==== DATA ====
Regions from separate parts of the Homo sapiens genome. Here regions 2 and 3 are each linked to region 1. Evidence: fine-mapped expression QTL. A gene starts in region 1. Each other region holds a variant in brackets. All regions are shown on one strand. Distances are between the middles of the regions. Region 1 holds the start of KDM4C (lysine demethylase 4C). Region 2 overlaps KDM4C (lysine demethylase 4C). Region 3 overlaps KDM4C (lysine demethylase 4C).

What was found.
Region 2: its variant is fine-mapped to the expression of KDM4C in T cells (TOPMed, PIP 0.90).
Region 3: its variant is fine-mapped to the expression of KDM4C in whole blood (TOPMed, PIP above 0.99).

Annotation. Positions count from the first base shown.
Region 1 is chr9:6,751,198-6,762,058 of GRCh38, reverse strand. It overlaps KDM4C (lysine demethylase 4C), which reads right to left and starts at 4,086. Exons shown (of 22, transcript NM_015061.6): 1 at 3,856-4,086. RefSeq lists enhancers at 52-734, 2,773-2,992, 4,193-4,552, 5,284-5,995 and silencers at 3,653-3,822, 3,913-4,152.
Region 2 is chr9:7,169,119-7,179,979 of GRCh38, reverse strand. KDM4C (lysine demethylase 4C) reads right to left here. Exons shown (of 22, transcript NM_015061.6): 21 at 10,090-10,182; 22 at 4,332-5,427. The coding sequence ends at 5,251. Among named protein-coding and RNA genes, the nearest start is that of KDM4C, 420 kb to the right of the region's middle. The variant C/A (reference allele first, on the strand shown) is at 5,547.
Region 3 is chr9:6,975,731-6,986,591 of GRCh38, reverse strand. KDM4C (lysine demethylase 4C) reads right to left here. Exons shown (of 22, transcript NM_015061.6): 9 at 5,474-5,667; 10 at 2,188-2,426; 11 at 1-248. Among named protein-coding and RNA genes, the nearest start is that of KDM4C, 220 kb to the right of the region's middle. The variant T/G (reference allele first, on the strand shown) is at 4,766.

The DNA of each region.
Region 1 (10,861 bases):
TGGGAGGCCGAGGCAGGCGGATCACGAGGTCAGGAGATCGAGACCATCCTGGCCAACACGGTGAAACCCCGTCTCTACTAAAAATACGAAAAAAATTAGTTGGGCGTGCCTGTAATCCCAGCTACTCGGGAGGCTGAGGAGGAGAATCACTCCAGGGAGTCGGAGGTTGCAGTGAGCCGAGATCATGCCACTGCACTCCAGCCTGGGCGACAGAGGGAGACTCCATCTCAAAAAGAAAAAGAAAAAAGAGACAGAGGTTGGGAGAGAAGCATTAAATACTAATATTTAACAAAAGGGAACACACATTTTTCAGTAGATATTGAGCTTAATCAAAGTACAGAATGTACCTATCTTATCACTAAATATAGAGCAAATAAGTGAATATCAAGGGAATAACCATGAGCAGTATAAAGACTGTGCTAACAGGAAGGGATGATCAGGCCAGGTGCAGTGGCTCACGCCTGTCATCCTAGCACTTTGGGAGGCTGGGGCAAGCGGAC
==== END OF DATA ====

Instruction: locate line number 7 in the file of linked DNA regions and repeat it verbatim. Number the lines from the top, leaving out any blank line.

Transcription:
Region 2 is chr9:7,169,119-7,179,979 of GRCh38, reverse strand. KDM4C (lysine demethylase 4C) reads right to left here. Exons shown (of 22, transcript NM_015061.6): 21 at 10,090-10,182; 22 at 4,332-5,427. The coding sequence ends at 5,251. Among named protein-coding and RNA genes, the nearest start is that of KDM4C, 420 kb to the right of the region's middle. The variant C/A (reference allele first, on the strand shown) is at 5,547.